On ViewVolume Gallery
November 6 – December 23, 2020
For her 2020 performance Metabolizing the Border, Tanya Aguiñiga walked along the San Diego side of the US-Mexico border, wearing hand blown-glass sculptures embedded with rusted pieces of the contentious wall. Lashed to her head with leather straps, an elaborate helmet-like apparatus held fragments in front of her eyes and ears and in her mouth. An elegant swoop of glass held a large chunk of weathered steel in front of her torso. For several minutes Aguiñiga walked along a stretch of the wall, her gait reduced to a labored shuffle over the hard ground, until the glass huarache-style sandals on her feet shattered and brought the performance to an end.
Aguiñiga is a staunch advocate for the power of interdisciplinary artmaking to facilitate the exchange of ideas about the borderlands and challenge zeitgeist narratives. Since her mentorship under Michael Schnorr of the Border Art Workshop/Taller de Arte Fronterizo—a collective formed in the 1980s to address US-Mexico relations through collaborative art and direct action—Aguiñiga’s practice has been driven by an activist impulse, intermixed with her own reverence for the rich histories of textile and craft in Mesoamerica. She’s perhaps best known for AMBOS (2015– ), “Art Made Between Opposite Sides,” an ongoing series of interventions made in collaboration with border crossing commuters, as in the work Border Quipu (2016–18), for which she invited participants at checkpoints to share personal reflections and tie symbolic knots, which she amassed into a large installation. (A quipu is an ancient Andean device that uses knotted strings to record time and track sophisticated systems like banking, contracts, and census data.)
Aguiñiga’s latest exhibition, Extraño, reveals her artworks made for the traditional gallery setting to be every bit as open to the field of social relations as her involvement in more community-oriented work. At Chicago’s Volume Gallery, ten new textile sculptures are alive with biomorphic forms, natural and synthetic fibers, and wild colors—the latter a marked departure for the artist, whose knotted and woven pieces more frequently retain their materials’ organic appearance. The spines of these works are cotton ropes, whose elegant, undulating curves are accentuated by wild tufts of flax and synthetic hair. Hanging from the walls and ceilings at human scale and eye level, they meet the viewer like a cast of otherworldly creatures, emerged from the very stuff of the earth.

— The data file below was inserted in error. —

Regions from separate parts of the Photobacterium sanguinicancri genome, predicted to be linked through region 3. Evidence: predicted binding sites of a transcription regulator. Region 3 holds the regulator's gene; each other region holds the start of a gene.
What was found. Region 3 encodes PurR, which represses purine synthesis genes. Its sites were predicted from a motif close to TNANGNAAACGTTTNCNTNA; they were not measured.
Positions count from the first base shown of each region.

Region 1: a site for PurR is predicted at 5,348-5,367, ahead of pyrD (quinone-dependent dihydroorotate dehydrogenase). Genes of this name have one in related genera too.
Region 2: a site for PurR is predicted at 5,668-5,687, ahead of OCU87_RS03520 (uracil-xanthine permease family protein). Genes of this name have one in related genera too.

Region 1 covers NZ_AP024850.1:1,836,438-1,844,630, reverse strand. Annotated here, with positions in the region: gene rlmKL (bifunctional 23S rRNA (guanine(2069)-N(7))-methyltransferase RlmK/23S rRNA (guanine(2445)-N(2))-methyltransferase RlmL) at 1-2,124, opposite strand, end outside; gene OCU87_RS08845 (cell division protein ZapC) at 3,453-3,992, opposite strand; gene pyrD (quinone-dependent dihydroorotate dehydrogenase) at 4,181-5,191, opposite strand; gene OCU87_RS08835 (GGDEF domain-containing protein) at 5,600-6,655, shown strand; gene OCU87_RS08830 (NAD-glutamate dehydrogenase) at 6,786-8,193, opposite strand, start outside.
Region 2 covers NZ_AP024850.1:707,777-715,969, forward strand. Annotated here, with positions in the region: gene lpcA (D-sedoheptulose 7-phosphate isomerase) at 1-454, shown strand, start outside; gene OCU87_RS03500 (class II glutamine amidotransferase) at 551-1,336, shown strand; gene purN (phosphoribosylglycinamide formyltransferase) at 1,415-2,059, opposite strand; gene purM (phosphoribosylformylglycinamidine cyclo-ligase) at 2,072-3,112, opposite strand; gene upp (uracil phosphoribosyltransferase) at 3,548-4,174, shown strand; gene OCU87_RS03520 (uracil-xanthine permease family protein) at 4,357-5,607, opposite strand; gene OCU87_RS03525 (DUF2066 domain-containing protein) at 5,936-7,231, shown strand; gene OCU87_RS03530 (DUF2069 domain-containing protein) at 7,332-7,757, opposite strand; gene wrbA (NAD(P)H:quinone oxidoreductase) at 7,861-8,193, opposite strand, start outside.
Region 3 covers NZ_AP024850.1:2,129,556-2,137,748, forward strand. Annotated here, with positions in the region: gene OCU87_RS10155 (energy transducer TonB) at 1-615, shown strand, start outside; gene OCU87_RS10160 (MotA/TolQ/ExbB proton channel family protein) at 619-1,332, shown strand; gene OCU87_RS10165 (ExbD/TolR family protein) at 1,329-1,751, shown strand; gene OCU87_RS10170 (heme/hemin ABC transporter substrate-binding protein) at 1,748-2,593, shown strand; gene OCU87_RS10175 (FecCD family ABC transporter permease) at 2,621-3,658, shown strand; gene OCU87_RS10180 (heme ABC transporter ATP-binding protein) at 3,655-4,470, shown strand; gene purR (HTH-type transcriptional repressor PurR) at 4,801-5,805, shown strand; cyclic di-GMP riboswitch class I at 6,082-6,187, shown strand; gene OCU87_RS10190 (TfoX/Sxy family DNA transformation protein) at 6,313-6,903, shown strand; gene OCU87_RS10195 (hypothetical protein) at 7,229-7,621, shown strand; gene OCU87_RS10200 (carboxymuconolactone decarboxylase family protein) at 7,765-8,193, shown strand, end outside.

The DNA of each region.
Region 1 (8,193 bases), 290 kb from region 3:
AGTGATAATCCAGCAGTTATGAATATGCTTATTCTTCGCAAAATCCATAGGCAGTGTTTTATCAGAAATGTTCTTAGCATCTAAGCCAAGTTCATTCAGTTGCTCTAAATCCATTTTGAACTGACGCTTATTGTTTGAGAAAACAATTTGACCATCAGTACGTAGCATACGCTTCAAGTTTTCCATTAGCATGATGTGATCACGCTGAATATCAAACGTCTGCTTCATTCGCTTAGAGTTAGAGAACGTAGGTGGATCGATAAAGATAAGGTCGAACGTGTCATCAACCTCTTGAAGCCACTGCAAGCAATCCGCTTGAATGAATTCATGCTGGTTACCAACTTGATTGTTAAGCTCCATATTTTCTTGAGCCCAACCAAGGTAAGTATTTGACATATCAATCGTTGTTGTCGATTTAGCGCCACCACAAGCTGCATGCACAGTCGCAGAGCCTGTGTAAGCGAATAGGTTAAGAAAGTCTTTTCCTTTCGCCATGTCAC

In a recently premiered segment of the PBS series Art in the Twenty-First Century, Aguiñiga says that works such as these—made, essentially, for the market—are a way to raise funds for her more community-oriented not-for-profit projects. Extraño complicates this binary. The sculptures enter a social dimension of their own by exploring and even manifesting the ways in which craft traditions keep histories and lineages alive in place of the written record. People who live in or pass through the borderlands, including her own migrant parents, are often without ties to a single place or a knowable genealogy; in this context, craft traditions, like the knotting and weaving techniques she uses, become a way of preserving, passing down, and exchanging personal and cultural knowledge.
Aguiñiga has treated several of the pieces with the decidedly less traditional process of ice dyeing, which involves covering fibers in ice and dyes and allowing the ice to melt and distribute the pigments in mottled patterns. In the exhibition’s most striking works, like Extraño 2, Extraño 6, and Extraño 7, (all 2020) lengths of rope in vibrant purple, orange, green, and turquoise clash with tassels of yellow, royal blue, and magenta synthetic hair; these pieces have an absurdist, almost Muppet-like quality, and suggest a further social function: the simple capacity to spark joy. Other works, like Extraño 1 and Extraño 8 (both 2020), highlight the natural state of cotton and flax and call to mind—but are no less compelling than—a more recognizable fiber art idiom, in particular the works of Chicago legend Claire Zeisler.
In a moment of cataclysmic death and reinvigorated xenophobia with no real end in sight, the quiet exuberance of Aguiñiga’s art is a welcome, humorous respite. But its more important offering is the suggestion of a new language for communicating the lived experiences and material conditions of the borderlands, free from tired slogans or representational tropes.